Located in north eastern Spain, the wine region of Calatayud was given DO status in 1990. It is the second largest wine appellation in Aragon after Cariñena. The parched and rolling landscape is almost fully enveloped by the Iberian System. This mountain range separates the Ebro Valley from the vast Meseta Central. The climate is extremely dry and hot during summer months. Winters are equally extreme and frost is a perennial threat to vines.

What

Calatayud is known for robust and bold red wines made from Garnacha. Planted extensively across Spain and France, it is resistant to wind and drought, making it particularly suitable for Calatayud’s arid climate. The key aspect of growing Garnacha in Calatayud is elevation. The higher up the vineyard site, the more balanced the acidity and sugar levels in the grapes.

The Marqués de Nombrevilla Garnacha is made from grapes harvested from high elevation, dry farmed vineyards. The vines range from 35 to 45 years old. It was fermented slowly and allowed to macerate for a few days.

Who

Marqués de Nombrevilla is one of a handful of winemaking endeavours created by Bodegas San Alejandro. Founded as a cooperative in 1962 in the town of Miedes de Aragón, it was named after Saint Alexander, whose remains are buried in the village’s Franciscan convent. The key to the wineries’ success is the high elevation of their vineyards (up to 1100 meters above sea level). Today the cooperative has 150 member families, who farm 950 hectares of vineyards spread over 1250 plots. The winemaking team takes a noninterventionist approach, neither filtering or clarifying the wines.

Taste

Dark ruby in colour, this Garnacha has juicy aromas of sweet strawberries, roasted plums, and dried herbs. Medium bodied with round tannins, the palate has flavours of fresh raspberries, fruit rollup, and baking spice. The finish is lush and fruity. This wine is best served with meaty pork or chicken dishes. A good match would be pinchos morunos (“Moorish skewers”), spicy pork skewers similar to kebab. We suggest decanting this wine half an hour before enjoying.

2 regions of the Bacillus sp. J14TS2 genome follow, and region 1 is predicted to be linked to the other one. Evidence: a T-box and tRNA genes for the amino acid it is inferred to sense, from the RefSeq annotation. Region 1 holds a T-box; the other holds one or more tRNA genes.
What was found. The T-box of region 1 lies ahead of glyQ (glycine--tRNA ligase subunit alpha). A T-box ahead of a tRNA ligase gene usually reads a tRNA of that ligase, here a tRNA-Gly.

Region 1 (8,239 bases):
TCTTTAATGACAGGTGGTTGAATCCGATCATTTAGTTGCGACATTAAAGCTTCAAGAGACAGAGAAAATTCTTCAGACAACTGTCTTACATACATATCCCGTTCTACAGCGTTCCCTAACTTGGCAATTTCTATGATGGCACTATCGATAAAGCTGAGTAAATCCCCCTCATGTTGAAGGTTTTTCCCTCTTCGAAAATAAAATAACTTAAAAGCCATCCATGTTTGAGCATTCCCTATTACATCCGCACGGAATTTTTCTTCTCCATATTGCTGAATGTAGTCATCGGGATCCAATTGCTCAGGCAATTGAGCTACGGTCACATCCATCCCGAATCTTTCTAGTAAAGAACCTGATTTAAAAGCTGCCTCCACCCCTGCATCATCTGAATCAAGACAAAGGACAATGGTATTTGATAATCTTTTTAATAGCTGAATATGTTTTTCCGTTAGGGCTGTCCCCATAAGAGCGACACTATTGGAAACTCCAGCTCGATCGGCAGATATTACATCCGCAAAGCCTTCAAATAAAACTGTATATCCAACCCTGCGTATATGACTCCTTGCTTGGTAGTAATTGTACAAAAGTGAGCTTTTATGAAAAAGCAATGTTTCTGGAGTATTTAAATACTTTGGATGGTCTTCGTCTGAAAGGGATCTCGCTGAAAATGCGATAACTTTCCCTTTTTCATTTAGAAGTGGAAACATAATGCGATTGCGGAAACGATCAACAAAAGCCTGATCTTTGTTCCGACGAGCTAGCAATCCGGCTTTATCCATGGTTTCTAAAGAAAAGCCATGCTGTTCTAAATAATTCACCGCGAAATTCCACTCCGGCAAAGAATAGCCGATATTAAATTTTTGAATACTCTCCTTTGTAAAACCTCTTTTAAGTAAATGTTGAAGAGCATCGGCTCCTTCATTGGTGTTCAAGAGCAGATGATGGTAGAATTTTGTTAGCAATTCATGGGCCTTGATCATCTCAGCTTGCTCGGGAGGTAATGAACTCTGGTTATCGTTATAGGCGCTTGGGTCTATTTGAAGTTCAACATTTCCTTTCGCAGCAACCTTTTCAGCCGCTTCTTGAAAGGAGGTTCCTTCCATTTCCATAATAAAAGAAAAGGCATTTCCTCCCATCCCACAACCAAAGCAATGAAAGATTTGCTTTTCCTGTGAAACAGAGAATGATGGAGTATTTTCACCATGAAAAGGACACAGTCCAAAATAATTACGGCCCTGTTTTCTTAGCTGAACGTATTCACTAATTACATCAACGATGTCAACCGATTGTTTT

aglianico.jpg

2016 CANTINE AMASTUOLA AGLIANICO – PUGLIA, ITALY $28.00

Written by Alex Good, owner of Spur Imports

Where

Puglia, or Apulia, the literal ‘heel’ of the Italian peninsula. This is a culturally rich area with correspondingly rich wines that are full of character and personality. Like the area, the wines are warm, nourishing, and sun-kissed. Much of the wine from Puglia comes from the Adriatic coast near Bari, but this particular wine comes from the opposite side, on the Gulf of Taranto, on the Ionian Sea. This area is cooler and at greater altitude relative to the rest of Puglia’s wine growing areas, with a distinctly different soil type with some unique characteristics. It’s many people’s idea of paradise – warm, close to the sea, dotted with olive and lemon trees, and lush vineyards.

What

Aglianico. Although there isn’t a lot of Aglianico grown in Puglia relative to the neighboring regions of Basilicata and Campania, it performs well on the Amastuola plain high above the Gulf of Taranto. The Amastuola plain is a shelf of powdery limestone soil interspersed with mineral springs. Aglianico is capable of giving firm, complex wines that age very gracefully. It is one of Italy’s best red grape varieties, and Amastuola’s interpretation of it is very classic – it is simultaneously regal and somewhat rustic, but with all of the archetypical Aglianico scents and flavours.

Who

Cantine Amastuola, a winery that has a history dating back to the 16th century. The modern iteration of Cantine Amsatuola dates back to 2003 when it was purchased by the Montanaro family who brought fresh ideas, and converted the farm entirely to organic viticulture. The winemaking is low-intervention with indigenous yeasts used for fermentation and no fining or filtration. They have one foot firmly rooted in tradition, growing the region’s autochthonous grapes like Primitivo (aka Zinfandel), Aglianico, and Fiano, but they also take steps forward, growing small amounts of international varietals like Merlot and Syrah.

Taste

In the glass you’ll find a wine with a deep red cherry colour, which shows a little bit of amber/brick at the edges. The nose isn’t short on complexity, displaying dried cherry, black plum, violet, cinnamon, cigar smoke, new leather, stone powder, and creosote. The palate is firm, broad, and detailed with dried fruit, baking spice, and bitter chocolate. Structurally, the wine is quite firm and dense, with powdery, suave tannins and energetic acidity. Aglianico often has the ability to age well, and this one has the stuffing to last for several years in the cellar.

Aglianico is best paired with robust foods, like meat ragu on pasta, braised dishes like oxtail or lamb shanks, grilled sausages, and hard cheeses. However, its traditional pairing partner throughout history is pizza. Aglianico is widely grown in Campania, where modern pizza evolved starting in the 18th century in Naples. Aglianico pairs well with the acidic, herb laden tomato sauce, and the cured meats and salty cheese that often go on top. So, if all else fails, order a pizza.